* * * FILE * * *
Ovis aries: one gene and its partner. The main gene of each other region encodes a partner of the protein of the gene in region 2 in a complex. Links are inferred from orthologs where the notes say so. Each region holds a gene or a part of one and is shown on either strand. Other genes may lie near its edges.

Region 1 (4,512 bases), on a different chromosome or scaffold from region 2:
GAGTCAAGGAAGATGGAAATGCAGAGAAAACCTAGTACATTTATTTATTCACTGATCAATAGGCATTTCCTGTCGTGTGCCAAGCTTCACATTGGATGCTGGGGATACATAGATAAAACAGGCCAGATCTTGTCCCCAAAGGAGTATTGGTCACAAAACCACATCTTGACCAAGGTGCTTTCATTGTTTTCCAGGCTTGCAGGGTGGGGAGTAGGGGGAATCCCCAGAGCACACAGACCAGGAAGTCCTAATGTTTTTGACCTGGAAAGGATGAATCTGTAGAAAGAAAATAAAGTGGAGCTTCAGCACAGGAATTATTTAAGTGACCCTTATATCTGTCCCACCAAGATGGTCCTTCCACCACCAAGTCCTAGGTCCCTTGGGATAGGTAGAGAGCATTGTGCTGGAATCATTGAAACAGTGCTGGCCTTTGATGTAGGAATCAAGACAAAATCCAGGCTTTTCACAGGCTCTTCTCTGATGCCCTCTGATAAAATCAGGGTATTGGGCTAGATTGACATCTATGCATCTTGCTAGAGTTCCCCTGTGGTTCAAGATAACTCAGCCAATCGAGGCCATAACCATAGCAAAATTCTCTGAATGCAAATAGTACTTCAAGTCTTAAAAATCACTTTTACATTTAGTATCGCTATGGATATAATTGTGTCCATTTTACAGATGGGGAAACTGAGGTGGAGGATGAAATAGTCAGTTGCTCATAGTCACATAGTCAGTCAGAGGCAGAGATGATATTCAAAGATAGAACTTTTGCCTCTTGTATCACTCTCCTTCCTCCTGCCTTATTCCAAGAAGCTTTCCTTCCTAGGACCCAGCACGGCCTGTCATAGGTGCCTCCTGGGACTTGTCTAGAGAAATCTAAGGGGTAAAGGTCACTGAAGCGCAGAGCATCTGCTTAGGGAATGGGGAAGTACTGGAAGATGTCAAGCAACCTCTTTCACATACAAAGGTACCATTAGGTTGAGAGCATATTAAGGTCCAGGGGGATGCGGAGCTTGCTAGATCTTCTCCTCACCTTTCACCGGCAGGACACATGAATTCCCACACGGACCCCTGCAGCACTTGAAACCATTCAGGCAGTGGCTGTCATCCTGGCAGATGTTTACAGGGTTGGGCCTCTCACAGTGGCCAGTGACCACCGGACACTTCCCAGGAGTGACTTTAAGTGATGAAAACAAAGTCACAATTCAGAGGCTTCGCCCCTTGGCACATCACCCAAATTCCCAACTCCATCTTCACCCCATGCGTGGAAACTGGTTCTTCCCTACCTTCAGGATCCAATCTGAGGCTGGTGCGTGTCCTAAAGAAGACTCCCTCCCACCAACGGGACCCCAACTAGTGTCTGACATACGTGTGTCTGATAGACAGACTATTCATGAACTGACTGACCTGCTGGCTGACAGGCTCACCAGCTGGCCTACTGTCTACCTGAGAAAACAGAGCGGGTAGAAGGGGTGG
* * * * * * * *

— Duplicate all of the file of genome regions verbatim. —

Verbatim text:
Ovis aries: one gene and its partner. The main gene of each other region encodes a partner of the protein of the gene in region 2 in a complex. Links are inferred from orthologs where the notes say so. Each region holds a gene or a part of one and is shown on either strand. Other genes may lie near its edges.

Region 1 (4,512 bases), on a different chromosome or scaffold from region 2:
GAGTCAAGGAAGATGGAAATGCAGAGAAAACCTAGTACATTTATTTATTCACTGATCAATAGGCATTTCCTGTCGTGTGCCAAGCTTCACATTGGATGCTGGGGATACATAGATAAAACAGGCCAGATCTTGTCCCCAAAGGAGTATTGGTCACAAAACCACATCTTGACCAAGGTGCTTTCATTGTTTTCCAGGCTTGCAGGGTGGGGAGTAGGGGGAATCCCCAGAGCACACAGACCAGGAAGTCCTAATGTTTTTGACCTGGAAAGGATGAATCTGTAGAAAGAAAATAAAGTGGAGCTTCAGCACAGGAATTATTTAAGTGACCCTTATATCTGTCCCACCAAGATGGTCCTTCCACCACCAAGTCCTAGGTCCCTTGGGATAGGTAGAGAGCATTGTGCTGGAATCATTGAAACAGTGCTGGCCTTTGATGTAGGAATCAAGACAAAATCCAGGCTTTTCACAGGCTCTTCTCTGATGCCCTCTGATAAAATCAGGGTATTGGGCTAGATTGACATCTATGCATCTTGCTAGAGTTCCCCTGTGGTTCAAGATAACTCAGCCAATCGAGGCCATAACCATAGCAAAATTCTCTGAATGCAAATAGTACTTCAAGTCTTAAAAATCACTTTTACATTTAGTATCGCTATGGATATAATTGTGTCCATTTTACAGATGGGGAAACTGAGGTGGAGGATGAAATAGTCAGTTGCTCATAGTCACATAGTCAGTCAGAGGCAGAGATGATATTCAAAGATAGAACTTTTGCCTCTTGTATCACTCTCCTTCCTCCTGCCTTATTCCAAGAAGCTTTCCTTCCTAGGACCCAGCACGGCCTGTCATAGGTGCCTCCTGGGACTTGTCTAGAGAAATCTAAGGGGTAAAGGTCACTGAAGCGCAGAGCATCTGCTTAGGGAATGGGGAAGTACTGGAAGATGTCAAGCAACCTCTTTCACATACAAAGGTACCATTAGGTTGAGAGCATATTAAGGTCCAGGGGGATGCGGAGCTTGCTAGATCTTCTCCTCACCTTTCACCGGCAGGACACATGAATTCCCACACGGACCCCTGCAGCACTTGAAACCATTCAGGCAGTGGCTGTCATCCTGGCAGATGTTTACAGGGTTGGGCCTCTCACAGTGGCCAGTGACCACCGGACACTTCCCAGGAGTGACTTTAAGTGATGAAAACAAAGTCACAATTCAGAGGCTTCGCCCCTTGGCACATCACCCAAATTCCCAACTCCATCTTCACCCCATGCGTGGAAACTGGTTCTTCCCTACCTTCAGGATCCAATCTGAGGCTGGTGCGTGTCCTAAAGAAGACTCCCTCCCACCAACGGGACCCCAACTAGTGTCTGACATACGTGTGTCTGATAGACAGACTATTCATGAACTGACTGACCTGCTGGCTGACAGGCTCACCAGCTGGCCTACTGTCTACCTGAGAAAACAGAGCGGGTAGAAGGGGTGG